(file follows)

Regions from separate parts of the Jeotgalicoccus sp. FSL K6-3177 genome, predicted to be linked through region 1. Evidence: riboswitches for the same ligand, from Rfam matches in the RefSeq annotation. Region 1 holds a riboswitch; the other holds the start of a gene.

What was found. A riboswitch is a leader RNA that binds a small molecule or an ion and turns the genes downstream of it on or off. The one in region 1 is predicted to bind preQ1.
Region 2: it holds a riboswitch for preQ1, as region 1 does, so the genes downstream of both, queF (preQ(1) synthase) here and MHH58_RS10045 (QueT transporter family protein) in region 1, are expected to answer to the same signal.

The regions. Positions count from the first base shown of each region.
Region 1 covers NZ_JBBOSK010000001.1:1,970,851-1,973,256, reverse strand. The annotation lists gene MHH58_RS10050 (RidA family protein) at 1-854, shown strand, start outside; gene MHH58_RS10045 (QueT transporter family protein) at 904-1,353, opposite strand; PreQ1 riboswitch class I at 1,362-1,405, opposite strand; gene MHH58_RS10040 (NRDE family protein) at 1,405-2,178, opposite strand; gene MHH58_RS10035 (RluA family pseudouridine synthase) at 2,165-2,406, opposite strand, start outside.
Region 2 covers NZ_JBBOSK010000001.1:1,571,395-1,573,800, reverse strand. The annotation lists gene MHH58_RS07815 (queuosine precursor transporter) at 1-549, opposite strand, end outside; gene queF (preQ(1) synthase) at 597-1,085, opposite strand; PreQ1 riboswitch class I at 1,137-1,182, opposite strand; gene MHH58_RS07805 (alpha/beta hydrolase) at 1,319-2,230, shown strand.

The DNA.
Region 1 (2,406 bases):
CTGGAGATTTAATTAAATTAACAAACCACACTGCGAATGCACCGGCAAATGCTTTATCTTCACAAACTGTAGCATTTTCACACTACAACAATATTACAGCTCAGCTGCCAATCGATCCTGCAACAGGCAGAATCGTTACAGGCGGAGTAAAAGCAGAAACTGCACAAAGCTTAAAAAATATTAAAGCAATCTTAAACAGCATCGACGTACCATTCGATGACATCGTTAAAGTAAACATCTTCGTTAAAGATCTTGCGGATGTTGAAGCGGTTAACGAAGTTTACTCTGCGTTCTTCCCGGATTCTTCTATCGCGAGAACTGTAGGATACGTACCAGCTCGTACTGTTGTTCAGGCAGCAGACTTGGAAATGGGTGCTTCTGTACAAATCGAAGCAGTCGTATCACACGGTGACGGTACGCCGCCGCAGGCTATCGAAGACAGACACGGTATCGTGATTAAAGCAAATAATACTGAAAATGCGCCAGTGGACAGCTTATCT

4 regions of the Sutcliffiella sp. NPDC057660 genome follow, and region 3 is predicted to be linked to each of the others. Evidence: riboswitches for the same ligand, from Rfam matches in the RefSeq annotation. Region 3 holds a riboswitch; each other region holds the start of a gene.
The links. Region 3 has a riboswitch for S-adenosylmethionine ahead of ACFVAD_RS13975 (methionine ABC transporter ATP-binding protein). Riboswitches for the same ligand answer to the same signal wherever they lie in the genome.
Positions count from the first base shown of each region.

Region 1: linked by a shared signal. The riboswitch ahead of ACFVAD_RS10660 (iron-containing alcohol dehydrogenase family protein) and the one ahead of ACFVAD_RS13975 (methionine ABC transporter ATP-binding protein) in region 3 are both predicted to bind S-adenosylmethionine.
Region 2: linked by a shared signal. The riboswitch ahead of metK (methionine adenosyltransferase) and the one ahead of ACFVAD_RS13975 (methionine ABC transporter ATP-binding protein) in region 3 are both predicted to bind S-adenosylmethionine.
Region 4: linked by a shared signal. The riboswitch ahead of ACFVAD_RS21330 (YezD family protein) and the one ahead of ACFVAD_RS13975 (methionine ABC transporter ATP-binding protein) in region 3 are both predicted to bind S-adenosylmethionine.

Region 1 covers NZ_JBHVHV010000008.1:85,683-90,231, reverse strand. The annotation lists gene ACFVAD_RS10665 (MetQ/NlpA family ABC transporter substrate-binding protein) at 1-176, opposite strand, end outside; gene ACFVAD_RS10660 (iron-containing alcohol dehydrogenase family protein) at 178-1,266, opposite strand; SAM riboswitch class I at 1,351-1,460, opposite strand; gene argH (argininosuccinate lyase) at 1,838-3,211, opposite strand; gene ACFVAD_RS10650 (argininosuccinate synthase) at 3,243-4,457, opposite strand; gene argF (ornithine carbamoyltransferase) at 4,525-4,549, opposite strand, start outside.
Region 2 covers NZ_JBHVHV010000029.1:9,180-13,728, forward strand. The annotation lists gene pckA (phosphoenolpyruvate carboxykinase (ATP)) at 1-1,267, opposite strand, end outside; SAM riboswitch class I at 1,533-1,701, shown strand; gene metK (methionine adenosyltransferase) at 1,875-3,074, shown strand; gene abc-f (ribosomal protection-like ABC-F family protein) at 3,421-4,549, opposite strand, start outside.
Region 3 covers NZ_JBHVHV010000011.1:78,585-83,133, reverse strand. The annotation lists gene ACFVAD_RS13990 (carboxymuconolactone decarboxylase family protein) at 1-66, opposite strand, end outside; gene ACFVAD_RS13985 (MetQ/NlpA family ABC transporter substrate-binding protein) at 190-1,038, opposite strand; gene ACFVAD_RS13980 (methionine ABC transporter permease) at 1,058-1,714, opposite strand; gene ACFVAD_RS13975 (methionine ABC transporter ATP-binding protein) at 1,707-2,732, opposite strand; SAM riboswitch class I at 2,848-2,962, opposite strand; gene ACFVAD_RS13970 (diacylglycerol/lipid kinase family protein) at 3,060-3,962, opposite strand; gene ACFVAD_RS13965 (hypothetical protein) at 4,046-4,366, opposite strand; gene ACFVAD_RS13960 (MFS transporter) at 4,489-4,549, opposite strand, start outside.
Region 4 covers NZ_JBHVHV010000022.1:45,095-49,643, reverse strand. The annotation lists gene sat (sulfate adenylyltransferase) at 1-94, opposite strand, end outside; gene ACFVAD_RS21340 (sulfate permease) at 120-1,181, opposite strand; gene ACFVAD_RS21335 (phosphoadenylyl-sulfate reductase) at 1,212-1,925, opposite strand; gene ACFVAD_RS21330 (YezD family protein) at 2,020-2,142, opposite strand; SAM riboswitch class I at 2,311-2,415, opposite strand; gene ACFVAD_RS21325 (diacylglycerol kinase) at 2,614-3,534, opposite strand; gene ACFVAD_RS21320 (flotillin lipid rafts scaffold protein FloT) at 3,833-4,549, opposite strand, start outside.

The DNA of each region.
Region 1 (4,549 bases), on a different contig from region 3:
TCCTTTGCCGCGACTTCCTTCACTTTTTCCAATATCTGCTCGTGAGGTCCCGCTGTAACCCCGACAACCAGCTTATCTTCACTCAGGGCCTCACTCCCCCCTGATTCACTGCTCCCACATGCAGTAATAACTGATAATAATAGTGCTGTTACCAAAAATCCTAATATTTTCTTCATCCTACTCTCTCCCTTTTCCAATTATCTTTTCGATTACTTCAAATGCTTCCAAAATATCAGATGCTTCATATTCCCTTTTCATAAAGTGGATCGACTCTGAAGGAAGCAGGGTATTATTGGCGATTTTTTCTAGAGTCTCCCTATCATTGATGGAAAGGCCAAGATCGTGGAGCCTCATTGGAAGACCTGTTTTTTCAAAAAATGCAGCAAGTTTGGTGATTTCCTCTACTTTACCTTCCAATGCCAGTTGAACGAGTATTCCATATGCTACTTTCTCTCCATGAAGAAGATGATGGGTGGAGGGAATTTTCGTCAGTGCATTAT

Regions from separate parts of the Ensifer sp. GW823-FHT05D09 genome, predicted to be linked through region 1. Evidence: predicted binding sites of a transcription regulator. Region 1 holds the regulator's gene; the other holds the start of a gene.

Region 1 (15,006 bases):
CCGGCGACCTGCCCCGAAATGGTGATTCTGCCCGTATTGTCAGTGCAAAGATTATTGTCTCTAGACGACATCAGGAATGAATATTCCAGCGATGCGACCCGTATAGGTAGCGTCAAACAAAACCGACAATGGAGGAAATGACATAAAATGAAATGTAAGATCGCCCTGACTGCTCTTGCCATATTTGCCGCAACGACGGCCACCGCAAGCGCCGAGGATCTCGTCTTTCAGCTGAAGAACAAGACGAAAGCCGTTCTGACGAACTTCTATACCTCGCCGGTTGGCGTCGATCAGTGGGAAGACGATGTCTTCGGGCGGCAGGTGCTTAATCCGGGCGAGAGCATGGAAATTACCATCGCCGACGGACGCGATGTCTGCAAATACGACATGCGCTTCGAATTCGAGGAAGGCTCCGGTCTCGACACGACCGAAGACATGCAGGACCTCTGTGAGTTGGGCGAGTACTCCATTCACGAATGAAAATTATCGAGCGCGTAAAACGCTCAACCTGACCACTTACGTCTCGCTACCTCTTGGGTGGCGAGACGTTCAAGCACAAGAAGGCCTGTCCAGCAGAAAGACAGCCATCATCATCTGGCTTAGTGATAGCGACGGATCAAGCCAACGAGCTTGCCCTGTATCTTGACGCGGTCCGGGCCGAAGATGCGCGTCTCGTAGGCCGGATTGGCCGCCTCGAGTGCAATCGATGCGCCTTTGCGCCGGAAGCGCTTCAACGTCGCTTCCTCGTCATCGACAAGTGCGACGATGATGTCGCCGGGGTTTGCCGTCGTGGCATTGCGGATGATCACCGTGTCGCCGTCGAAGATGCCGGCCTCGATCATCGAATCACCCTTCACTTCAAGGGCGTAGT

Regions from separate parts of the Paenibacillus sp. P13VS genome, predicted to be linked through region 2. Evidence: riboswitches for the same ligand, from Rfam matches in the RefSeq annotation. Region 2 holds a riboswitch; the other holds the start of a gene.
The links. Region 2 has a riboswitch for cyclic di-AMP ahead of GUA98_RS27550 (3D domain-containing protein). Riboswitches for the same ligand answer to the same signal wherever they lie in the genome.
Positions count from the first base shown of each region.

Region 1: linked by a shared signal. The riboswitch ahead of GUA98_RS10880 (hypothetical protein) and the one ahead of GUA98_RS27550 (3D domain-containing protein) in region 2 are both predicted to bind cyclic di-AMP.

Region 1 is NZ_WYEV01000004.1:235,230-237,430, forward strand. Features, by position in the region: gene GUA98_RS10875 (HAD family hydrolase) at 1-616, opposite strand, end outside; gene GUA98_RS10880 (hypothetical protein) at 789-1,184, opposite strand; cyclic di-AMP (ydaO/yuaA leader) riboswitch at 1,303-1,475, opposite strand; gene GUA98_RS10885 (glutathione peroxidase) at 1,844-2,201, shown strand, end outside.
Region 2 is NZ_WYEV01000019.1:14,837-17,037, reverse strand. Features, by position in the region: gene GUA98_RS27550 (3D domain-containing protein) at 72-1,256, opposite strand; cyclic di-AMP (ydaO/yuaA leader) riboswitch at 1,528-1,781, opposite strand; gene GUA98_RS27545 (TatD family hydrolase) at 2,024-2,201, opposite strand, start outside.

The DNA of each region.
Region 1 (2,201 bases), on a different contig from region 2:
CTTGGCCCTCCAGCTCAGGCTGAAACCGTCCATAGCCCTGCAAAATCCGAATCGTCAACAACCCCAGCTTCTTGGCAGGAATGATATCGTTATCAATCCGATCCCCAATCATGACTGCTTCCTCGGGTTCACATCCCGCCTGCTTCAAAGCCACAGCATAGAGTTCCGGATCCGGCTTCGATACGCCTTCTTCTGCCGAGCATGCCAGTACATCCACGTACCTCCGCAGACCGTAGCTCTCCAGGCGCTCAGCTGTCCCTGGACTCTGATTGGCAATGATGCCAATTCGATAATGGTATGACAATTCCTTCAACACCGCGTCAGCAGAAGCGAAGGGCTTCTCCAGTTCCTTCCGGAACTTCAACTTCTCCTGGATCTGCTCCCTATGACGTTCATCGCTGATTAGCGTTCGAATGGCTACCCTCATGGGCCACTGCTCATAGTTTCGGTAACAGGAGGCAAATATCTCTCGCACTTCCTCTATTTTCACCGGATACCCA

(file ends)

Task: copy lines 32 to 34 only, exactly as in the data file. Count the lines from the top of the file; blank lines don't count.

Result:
The DNA of each region.
Region 1 (2,201 bases), on a different contig from region 2:
CTTGGCCCTCCAGCTCAGGCTGAAACCGTCCATAGCCCTGCAAAATCCGAATCGTCAACAACCCCAGCTTCTTGGCAGGAATGATATCGTTATCAATCCGATCCCCAATCATGACTGCTTCCTCGGGTTCACATCCCGCCTGCTTCAAAGCCACAGCATAGAGTTCCGGATCCGGCTTCGATACGCCTTCTTCTGCCGAGCATGCCAGTACATCCACGTACCTCCGCAGACCGTAGCTCTCCAGGCGCTCAGCTGTCCCTGGACTCTGATTGGCAATGATGCCAATTCGATAATGGTATGACAATTCCTTCAACACCGCGTCAGCAGAAGCGAAGGGCTTCTCCAGTTCCTTCCGGAACTTCAACTTCTCCTGGATCTGCTCCCTATGACGTTCATCGCTGATTAGCGTTCGAATGGCTACCCTCATGGGCCACTGCTCATAGTTTCGGTAACAGGAGGCAAATATCTCTCGCACTTCCTCTATTTTCACCGGATACCCA